MADEIRA BEACH, Fla. - Bill Nelson has been a boat captain most of his life. "I made a good life for myself. I picked myself up and kept on going," he said.
He's also a survivor of Florida's dark past. "It's wrong what they did to us up there," he said.
Nelson is speaking out for the first time about the two-and-a-half years he spent at the Dozier School for Boys. Just a skinny 11-year old, he was sent away for a crime he was later exonerated of.
"I was raped over there as a kid, and there were several boys raped. Anything we spoke out about, we went to the White House," he said.
It's a story many Dozier boys never lived to tell.
"A lot of boys didn't make it. They weren't strong enough to make it," said Nelson.
This week, we were given rare access to the Dozier property in Marianna, Florida.
We walked inside what's known as the White House.
"Sometimes at night you could hear the screams," said Nelson.
It's a small building where the temperature drops inside and paint peels off the walls and where Nelson remembers being tortured.
"Sometimes you stayed two or three days in chains and they beat you and you know, some of them made it. Some of them didn't," he said.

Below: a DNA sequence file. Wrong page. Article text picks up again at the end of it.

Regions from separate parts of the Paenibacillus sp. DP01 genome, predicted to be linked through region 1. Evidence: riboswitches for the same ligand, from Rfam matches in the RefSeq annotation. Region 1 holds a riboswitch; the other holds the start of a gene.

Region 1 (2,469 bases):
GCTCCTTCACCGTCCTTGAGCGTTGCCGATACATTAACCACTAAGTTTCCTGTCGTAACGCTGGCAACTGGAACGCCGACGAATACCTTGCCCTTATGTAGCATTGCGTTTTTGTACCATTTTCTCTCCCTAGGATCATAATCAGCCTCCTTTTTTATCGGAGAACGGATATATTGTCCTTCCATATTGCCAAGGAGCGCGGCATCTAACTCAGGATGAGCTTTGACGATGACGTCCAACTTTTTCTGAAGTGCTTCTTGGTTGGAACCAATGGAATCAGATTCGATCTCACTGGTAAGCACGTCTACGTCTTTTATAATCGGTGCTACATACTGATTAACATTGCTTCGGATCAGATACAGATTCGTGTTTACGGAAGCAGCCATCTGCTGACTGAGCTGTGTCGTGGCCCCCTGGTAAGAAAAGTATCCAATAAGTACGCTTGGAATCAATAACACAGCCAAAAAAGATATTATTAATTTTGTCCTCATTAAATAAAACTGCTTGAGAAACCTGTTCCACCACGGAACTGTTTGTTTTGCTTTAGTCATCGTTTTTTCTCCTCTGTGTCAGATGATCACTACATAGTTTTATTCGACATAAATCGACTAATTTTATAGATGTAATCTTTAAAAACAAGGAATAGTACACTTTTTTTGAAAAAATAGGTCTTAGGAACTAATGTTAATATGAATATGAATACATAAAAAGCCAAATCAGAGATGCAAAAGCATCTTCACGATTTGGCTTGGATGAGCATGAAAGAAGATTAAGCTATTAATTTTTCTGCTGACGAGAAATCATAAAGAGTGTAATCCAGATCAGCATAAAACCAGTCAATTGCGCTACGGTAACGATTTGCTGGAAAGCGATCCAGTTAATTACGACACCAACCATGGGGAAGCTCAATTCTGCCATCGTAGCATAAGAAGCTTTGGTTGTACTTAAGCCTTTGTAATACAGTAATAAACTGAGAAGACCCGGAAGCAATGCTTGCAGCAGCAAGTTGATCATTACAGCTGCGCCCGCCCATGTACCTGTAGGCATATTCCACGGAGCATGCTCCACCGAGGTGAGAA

What do you think happened to them? "Well," said Nelson, "they were beaten to death.
Soon the Dozier graveyard, known as Boot Hill, may become a crime scene.
"We'll work together with the Medical Examiner and do skeletal autopsies basically, which then allows for identification through DNA," said USF's Dr. Erin Kimmerle.
USF scientists are preparing for a massive exhumation. They've discovered nearly 50 unmarked graves in the woods using ground-penetrating radar.
"Some of the children here were unnamed. They were unnamed in the records. They will remain unknown," said Dr. Kimmerle.
The state shut down the institution for wayward boys in 2011 after allegations of abuse and suspicious deaths.
Bunk beds and moldy mattresses still haunt empty buildings, just like the past the Captain sailed away from for 30 years.
"I didn't want to say anything because it's personal. But with all the boys that died up there, somebody needs to speak up for them," he said.